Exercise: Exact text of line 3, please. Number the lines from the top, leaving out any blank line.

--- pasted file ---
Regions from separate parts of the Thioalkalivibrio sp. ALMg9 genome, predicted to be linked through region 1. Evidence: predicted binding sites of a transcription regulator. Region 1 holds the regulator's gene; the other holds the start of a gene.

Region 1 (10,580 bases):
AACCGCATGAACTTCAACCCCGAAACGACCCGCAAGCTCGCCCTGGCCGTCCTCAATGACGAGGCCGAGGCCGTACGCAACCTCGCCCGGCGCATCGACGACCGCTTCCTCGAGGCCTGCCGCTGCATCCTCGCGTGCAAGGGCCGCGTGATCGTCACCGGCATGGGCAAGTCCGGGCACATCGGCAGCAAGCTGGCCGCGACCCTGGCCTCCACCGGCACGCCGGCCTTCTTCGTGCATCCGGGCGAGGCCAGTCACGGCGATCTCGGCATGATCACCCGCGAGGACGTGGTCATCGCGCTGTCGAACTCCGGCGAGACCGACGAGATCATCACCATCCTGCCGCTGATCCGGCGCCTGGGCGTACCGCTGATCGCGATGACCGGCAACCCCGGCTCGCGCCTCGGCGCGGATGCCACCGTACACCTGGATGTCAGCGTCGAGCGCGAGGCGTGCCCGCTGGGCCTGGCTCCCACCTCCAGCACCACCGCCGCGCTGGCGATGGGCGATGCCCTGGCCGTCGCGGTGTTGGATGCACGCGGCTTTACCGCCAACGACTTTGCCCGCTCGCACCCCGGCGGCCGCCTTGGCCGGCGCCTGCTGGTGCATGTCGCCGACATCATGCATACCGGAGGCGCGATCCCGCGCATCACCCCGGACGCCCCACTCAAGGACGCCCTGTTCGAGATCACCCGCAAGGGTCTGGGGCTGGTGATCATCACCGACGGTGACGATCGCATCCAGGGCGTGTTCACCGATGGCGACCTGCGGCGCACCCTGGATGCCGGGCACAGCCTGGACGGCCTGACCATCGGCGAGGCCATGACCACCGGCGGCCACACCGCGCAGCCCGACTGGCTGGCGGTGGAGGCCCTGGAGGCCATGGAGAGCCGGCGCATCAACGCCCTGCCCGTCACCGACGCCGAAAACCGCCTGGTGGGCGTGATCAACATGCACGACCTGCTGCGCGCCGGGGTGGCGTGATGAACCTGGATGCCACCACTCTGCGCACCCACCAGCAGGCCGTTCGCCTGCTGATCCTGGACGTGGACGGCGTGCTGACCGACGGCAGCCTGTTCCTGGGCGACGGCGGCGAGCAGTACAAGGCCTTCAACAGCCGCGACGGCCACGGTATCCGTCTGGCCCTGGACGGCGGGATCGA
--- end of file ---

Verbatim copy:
AACCGCATGAACTTCAACCCCGAAACGACCCGCAAGCTCGCCCTGGCCGTCCTCAATGACGAGGCCGAGGCCGTACGCAACCTCGCCCGGCGCATCGACGACCGCTTCCTCGAGGCCTGCCGCTGCATCCTCGCGTGCAAGGGCCGCGTGATCGTCACCGGCATGGGCAAGTCCGGGCACATCGGCAGCAAGCTGGCCGCGACCCTGGCCTCCACCGGCACGCCGGCCTTCTTCGTGCATCCGGGCGAGGCCAGTCACGGCGATCTCGGCATGATCACCCGCGAGGACGTGGTCATCGCGCTGTCGAACTCCGGCGAGACCGACGAGATCATCACCATCCTGCCGCTGATCCGGCGCCTGGGCGTACCGCTGATCGCGATGACCGGCAACCCCGGCTCGCGCCTCGGCGCGGATGCCACCGTACACCTGGATGTCAGCGTCGAGCGCGAGGCGTGCCCGCTGGGCCTGGCTCCCACCTCCAGCACCACCGCCGCGCTGGCGATGGGCGATGCCCTGGCCGTCGCGGTGTTGGATGCACGCGGCTTTACCGCCAACGACTTTGCCCGCTCGCACCCCGGCGGCCGCCTTGGCCGGCGCCTGCTGGTGCATGTCGCCGACATCATGCATACCGGAGGCGCGATCCCGCGCATCACCCCGGACGCCCCACTCAAGGACGCCCTGTTCGAGATCACCCGCAAGGGTCTGGGGCTGGTGATCATCACCGACGGTGACGATCGCATCCAGGGCGTGTTCACCGATGGCGACCTGCGGCGCACCCTGGATGCCGGGCACAGCCTGGACGGCCTGACCATCGGCGAGGCCATGACCACCGGCGGCCACACCGCGCAGCCCGACTGGCTGGCGGTGGAGGCCCTGGAGGCCATGGAGAGCCGGCGCATCAACGCCCTGCCCGTCACCGACGCCGAAAACCGCCTGGTGGGCGTGATCAACATGCACGACCTGCTGCGCGCCGGGGTGGCGTGATGAACCTGGATGCCACCACTCTGCGCACCCACCAGCAGGCCGTTCGCCTGCTGATCCTGGACGTGGACGGCGTGCTGACCGACGGCAGCCTGTTCCTGGGCGACGGCGGCGAGCAGTACAAGGCCTTCAACAGCCGCGACGGCCACGGTATCCGTCTGGCCCTGGACGGCGGGATCGA